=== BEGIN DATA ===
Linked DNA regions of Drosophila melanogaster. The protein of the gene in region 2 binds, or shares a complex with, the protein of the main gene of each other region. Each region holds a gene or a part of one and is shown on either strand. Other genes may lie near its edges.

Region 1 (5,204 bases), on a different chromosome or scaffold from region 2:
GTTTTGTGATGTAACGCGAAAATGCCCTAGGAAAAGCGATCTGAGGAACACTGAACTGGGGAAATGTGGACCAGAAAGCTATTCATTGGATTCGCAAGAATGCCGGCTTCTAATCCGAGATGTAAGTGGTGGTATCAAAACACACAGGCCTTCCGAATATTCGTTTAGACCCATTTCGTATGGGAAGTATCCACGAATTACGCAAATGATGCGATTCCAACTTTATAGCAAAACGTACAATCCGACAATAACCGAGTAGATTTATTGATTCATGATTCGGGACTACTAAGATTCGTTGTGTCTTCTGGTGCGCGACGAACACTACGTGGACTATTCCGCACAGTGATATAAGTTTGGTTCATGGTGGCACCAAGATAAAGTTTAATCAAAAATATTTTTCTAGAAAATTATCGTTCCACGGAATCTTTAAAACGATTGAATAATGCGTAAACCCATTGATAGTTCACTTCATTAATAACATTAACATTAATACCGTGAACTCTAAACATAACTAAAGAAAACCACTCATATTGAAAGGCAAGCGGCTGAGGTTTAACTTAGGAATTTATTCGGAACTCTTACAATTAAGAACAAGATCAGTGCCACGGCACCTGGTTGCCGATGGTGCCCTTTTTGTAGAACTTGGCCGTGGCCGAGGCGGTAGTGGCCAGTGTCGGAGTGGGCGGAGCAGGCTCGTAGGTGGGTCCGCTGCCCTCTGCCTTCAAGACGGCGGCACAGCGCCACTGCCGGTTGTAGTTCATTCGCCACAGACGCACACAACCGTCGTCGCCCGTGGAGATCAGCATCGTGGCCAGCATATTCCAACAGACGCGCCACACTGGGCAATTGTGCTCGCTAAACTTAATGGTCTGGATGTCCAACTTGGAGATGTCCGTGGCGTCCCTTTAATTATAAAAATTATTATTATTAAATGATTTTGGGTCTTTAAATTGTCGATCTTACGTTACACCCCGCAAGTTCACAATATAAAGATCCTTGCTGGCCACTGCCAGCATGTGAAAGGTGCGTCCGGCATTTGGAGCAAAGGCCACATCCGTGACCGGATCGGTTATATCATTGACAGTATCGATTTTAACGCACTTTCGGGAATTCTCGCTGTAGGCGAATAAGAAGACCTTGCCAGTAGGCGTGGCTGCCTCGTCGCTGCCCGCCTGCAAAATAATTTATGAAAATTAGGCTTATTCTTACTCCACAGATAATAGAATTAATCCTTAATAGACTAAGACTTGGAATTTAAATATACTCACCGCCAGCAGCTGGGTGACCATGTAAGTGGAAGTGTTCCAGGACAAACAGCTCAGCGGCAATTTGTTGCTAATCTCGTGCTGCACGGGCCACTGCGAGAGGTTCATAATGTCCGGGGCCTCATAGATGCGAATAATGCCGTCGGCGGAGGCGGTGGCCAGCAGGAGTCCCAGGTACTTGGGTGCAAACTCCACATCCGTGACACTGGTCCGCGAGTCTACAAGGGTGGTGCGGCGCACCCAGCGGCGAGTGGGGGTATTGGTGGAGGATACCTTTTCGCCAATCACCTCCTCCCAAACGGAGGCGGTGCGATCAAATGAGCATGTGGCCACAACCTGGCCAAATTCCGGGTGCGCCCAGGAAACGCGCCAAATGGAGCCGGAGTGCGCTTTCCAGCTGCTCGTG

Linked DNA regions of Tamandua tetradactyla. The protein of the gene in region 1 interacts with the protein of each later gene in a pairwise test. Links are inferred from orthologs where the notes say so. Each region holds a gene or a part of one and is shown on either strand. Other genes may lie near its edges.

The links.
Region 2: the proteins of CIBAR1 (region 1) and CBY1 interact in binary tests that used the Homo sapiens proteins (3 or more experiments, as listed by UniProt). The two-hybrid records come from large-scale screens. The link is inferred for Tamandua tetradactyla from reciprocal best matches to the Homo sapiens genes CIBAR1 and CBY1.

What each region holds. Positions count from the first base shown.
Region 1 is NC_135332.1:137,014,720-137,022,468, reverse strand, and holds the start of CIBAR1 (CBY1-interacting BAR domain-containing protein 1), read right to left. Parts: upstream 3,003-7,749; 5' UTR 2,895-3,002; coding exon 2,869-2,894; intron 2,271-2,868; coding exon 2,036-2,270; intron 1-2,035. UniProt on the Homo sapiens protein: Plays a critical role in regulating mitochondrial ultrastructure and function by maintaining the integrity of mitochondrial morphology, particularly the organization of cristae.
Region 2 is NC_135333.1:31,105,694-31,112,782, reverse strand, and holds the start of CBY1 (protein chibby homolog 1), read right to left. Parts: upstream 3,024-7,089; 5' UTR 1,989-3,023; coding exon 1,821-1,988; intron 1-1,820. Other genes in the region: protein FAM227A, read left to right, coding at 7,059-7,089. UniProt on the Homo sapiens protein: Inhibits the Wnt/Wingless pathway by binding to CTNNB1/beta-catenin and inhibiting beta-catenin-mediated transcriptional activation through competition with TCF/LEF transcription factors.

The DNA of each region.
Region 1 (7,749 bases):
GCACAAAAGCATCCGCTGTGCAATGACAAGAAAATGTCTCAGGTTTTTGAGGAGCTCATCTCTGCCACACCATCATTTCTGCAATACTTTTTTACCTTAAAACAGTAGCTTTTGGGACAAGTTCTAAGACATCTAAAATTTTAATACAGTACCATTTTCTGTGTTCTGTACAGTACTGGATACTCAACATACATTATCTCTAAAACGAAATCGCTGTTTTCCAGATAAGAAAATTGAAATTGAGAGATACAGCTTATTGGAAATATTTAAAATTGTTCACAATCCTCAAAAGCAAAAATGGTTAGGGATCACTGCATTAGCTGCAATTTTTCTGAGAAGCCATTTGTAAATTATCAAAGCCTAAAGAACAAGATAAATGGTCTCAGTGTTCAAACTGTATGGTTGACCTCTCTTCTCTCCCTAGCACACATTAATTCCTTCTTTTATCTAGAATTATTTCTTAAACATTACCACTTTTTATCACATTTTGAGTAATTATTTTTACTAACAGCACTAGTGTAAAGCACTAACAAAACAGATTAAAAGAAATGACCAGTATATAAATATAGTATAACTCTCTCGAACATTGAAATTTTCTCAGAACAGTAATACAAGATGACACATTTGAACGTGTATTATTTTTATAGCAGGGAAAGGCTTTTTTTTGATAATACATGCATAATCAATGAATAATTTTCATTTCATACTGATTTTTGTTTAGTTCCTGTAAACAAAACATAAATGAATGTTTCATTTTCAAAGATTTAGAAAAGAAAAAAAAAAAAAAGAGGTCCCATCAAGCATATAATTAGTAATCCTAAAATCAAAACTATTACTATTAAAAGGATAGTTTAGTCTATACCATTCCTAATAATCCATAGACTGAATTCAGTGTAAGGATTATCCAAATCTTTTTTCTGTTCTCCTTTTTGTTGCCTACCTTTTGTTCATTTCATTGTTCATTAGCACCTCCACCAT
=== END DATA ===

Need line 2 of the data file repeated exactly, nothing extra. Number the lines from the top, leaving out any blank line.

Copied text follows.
Region 1 (5,204 bases), on a different chromosome or scaffold from region 2: